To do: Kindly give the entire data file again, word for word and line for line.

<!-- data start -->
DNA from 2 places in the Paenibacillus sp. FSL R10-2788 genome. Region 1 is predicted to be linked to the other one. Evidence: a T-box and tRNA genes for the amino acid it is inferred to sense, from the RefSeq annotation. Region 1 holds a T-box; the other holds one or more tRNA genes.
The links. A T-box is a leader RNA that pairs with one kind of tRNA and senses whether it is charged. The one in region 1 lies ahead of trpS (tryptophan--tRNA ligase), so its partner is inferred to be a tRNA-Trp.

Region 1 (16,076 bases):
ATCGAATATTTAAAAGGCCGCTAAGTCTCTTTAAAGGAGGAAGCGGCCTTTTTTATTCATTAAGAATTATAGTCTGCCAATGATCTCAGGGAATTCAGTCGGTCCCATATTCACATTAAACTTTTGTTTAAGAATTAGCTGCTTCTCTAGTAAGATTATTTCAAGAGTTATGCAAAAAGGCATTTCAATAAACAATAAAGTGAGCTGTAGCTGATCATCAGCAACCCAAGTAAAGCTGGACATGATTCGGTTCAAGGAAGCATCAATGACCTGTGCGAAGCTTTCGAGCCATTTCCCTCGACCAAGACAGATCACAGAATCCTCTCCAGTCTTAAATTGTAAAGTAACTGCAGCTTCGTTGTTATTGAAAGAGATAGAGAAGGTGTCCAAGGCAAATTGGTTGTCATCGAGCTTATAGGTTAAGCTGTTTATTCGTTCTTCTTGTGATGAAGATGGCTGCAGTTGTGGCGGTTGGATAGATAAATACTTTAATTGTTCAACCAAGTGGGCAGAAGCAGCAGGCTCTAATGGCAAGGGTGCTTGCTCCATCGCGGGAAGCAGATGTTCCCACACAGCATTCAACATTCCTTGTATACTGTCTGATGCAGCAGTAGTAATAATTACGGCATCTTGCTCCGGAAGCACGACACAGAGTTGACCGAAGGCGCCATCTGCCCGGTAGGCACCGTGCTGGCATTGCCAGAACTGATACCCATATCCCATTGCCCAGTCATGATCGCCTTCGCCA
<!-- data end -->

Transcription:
DNA from 2 places in the Paenibacillus sp. FSL R10-2788 genome. Region 1 is predicted to be linked to the other one. Evidence: a T-box and tRNA genes for the amino acid it is inferred to sense, from the RefSeq annotation. Region 1 holds a T-box; the other holds one or more tRNA genes.
The links. A T-box is a leader RNA that pairs with one kind of tRNA and senses whether it is charged. The one in region 1 lies ahead of trpS (tryptophan--tRNA ligase), so its partner is inferred to be a tRNA-Trp.

Region 1 (16,076 bases):
ATCGAATATTTAAAAGGCCGCTAAGTCTCTTTAAAGGAGGAAGCGGCCTTTTTTATTCATTAAGAATTATAGTCTGCCAATGATCTCAGGGAATTCAGTCGGTCCCATATTCACATTAAACTTTTGTTTAAGAATTAGCTGCTTCTCTAGTAAGATTATTTCAAGAGTTATGCAAAAAGGCATTTCAATAAACAATAAAGTGAGCTGTAGCTGATCATCAGCAACCCAAGTAAAGCTGGACATGATTCGGTTCAAGGAAGCATCAATGACCTGTGCGAAGCTTTCGAGCCATTTCCCTCGACCAAGACAGATCACAGAATCCTCTCCAGTCTTAAATTGTAAAGTAACTGCAGCTTCGTTGTTATTGAAAGAGATAGAGAAGGTGTCCAAGGCAAATTGGTTGTCATCGAGCTTATAGGTTAAGCTGTTTATTCGTTCTTCTTGTGATGAAGATGGCTGCAGTTGTGGCGGTTGGATAGATAAATACTTTAATTGTTCAACCAAGTGGGCAGAAGCAGCAGGCTCTAATGGCAAGGGTGCTTGCTCCATCGCGGGAAGCAGATGTTCCCACACAGCATTCAACATTCCTTGTATACTGTCTGATGCAGCAGTAGTAATAATTACGGCATCTTGCTCCGGAAGCACGACACAGAGTTGACCGAAGGCGCCATCTGCCCGGTAGGCACCGTGCTGGCATTGCCAGAACTGATACCCATATCCCATTGCCCAGTCATGATCGCCTTCGCCA